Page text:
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Three level disc replacement

AnonymousUserAAnonymousUser Posts: 49,578
edited 06/11/2012 - 7:25 AM in Back Surgery and Neck Surgery
Hi, my name is Janey, I'm new here, and I'm from England - I see there are other Brits on here as well!

On December 1st I'm going in for three level disc replacement, which I'm told is a huge and risky operation. The NHS won't fund it as they see it as too risky and with little chance of helping me improve, but like most people on here I feel I have no choice. Fusion isn't recommended, and the only other choice is to do nothing - which really isn't an option. I've tried all the other alternatives, following a failed microdiscectomy over four years ago.

I'd love to hear from anyone who has had two or three level disc replacement to find out how they got on!

Janey
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1

Comments

  • I didn't even realize the FDA had approved three level disc replacements... I thought the cut off was two. Or maybe that's just in the U.S. I dunno. But yikes. Hope that goes well for ya!

    Can I ask why fusion was not recommended? That is the "gold standard", generally.
  • I've been a regular on the board for the last 6-8 months but have never heard of anyone having a 3 level ADR which doesn't mean it hasn;t happened but just that I haven't read it here.
    You didn't mention if your surgery is in the cervical or lumbar which really makes a big difference.
    I hope someone is able to help you and yes I too would be interested in hearing why a fusion was not appropriate but an ADR is.

    Blessings Sara O:)
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  • showed that all three discs - L3/4, L4/5 and L5/S1 were all pain generators. Replacing any two would still leave the third, so they all need to go.

    In England, to my knowledge, only 21 people have had 3 level disc replacements, so it's pretty rare over here as well, and only one surgeon will consider doing it (he's done all of those 21). I believe a surgeon in Germany has done a few too. I'm aware they don't do three levels in the US.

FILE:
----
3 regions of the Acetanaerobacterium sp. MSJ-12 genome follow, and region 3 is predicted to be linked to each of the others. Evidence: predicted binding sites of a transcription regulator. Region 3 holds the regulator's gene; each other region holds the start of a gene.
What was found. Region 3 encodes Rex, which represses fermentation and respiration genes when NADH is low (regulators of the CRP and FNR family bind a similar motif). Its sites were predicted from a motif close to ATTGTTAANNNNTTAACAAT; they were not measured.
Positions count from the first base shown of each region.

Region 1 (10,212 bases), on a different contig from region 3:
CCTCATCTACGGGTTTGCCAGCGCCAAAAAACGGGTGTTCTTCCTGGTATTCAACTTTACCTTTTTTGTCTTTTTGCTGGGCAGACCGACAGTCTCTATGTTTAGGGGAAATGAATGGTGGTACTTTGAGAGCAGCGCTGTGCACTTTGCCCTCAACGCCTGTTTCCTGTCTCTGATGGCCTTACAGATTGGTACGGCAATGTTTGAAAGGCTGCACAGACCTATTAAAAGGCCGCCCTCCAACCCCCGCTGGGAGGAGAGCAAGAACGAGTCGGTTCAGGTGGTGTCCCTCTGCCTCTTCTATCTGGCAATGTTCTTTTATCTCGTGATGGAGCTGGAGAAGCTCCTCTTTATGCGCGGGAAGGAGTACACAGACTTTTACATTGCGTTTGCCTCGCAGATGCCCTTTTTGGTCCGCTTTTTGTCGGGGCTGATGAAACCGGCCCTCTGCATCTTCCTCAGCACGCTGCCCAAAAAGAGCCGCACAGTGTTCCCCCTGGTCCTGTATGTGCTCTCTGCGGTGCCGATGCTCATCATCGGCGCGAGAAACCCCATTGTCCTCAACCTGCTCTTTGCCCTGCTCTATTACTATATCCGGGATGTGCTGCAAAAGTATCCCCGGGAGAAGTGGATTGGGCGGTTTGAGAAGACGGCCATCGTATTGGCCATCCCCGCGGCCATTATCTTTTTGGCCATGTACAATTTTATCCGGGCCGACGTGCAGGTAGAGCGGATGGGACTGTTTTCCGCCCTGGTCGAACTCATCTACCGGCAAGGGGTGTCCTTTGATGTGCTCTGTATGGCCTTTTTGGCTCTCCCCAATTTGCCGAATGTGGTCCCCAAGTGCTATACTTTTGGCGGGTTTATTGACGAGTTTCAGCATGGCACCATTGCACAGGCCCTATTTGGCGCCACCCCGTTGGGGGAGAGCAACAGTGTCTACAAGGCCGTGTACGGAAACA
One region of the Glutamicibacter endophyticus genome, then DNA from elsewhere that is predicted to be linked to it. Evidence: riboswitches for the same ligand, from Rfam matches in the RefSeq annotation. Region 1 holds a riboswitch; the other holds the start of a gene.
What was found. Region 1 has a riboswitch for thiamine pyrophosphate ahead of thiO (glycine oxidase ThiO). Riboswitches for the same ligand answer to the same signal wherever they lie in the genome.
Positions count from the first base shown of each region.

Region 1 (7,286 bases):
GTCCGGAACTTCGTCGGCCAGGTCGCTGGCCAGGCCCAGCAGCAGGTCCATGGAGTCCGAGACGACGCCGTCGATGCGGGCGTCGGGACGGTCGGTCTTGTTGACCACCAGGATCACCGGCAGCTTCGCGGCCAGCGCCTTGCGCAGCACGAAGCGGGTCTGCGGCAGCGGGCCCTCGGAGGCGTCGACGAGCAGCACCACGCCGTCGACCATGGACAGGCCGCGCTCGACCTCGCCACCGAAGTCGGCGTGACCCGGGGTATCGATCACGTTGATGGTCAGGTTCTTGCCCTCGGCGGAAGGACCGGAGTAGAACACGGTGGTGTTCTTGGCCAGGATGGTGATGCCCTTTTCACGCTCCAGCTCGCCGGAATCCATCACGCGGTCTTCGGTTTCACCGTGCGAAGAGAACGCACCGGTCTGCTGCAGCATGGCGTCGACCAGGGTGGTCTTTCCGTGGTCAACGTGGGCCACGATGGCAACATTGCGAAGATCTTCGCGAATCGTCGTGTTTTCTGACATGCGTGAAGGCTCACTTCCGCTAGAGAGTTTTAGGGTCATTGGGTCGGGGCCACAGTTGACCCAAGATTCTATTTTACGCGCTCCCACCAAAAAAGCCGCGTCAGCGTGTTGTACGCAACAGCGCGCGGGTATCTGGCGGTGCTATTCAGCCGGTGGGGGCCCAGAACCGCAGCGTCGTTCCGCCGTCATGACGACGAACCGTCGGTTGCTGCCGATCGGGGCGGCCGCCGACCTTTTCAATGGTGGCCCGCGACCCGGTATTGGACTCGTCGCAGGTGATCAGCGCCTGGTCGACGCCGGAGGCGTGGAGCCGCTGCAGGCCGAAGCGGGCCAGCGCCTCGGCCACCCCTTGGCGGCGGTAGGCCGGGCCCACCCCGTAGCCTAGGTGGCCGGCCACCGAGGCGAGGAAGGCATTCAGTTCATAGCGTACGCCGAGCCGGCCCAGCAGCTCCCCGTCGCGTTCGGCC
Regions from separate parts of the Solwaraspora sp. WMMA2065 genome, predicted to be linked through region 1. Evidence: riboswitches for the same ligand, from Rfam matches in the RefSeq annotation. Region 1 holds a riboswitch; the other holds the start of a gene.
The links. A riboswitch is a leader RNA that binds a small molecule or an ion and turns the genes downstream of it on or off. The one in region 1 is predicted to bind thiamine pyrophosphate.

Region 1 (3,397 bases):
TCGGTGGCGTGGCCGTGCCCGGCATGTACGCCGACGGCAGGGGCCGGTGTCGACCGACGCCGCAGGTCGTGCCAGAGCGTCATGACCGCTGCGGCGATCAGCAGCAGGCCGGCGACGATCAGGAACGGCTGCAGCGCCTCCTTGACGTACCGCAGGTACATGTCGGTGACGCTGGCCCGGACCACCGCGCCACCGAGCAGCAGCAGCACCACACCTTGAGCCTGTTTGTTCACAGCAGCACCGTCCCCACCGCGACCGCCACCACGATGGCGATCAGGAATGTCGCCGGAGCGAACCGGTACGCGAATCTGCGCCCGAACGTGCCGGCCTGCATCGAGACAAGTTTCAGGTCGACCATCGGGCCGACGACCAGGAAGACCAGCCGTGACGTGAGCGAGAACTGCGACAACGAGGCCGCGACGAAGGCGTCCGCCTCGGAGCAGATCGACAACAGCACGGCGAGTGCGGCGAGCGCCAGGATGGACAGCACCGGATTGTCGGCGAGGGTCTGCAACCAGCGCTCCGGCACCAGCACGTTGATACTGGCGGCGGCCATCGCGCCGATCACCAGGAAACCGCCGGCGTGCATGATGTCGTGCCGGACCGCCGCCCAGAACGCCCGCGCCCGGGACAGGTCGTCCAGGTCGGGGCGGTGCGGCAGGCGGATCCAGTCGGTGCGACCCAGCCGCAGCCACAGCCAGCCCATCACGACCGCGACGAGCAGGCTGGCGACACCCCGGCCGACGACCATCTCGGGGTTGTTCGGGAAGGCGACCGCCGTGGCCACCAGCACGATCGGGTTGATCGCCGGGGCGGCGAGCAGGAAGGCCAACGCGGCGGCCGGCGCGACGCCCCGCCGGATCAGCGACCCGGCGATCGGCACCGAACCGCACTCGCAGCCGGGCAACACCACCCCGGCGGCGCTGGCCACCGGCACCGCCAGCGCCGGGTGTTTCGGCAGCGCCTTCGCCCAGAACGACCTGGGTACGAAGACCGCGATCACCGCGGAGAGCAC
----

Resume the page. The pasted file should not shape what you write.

Fusion was not considered an option for me because of the risk to adjoining discs. Originally I just had the one severely prolpased disc (L3/4) which I had a microdiscectomy on, but as a reult of that surgery failing I now have three degenerative discs, all of which are pain generators.

    Having been told by so many people (including medical professionals) not to have this surgery I feel very apprehensive, but I feel I have no choice. I can't carry on as I am.
  • On 1/12/2007 spent 12 hours in surgery having 5 level fusion. Was fused from L1 to S1. Rods screws and cages. Don't do it unless it is an emergency.
  • Yikes... Only 21? If that makes you comfortable enough, go for it! I know a lot of people are hesitant when it comes to disc replacements because not much is known about the long term effects. They actually have not even proven whether the disc replacements over fusion provide the spine with less stress. There are not enough clinical trials and long term data to make that conclusion. Jury is still out on that one.

    Fusion pose somewhat of a risk to the surrounding discs, but that's not just for your situation, that's with everyone's. So you really are no less a candidate for fusion than anyone else... It is just that your doctor has his own views and preferences on what he feels is right and chooses to do.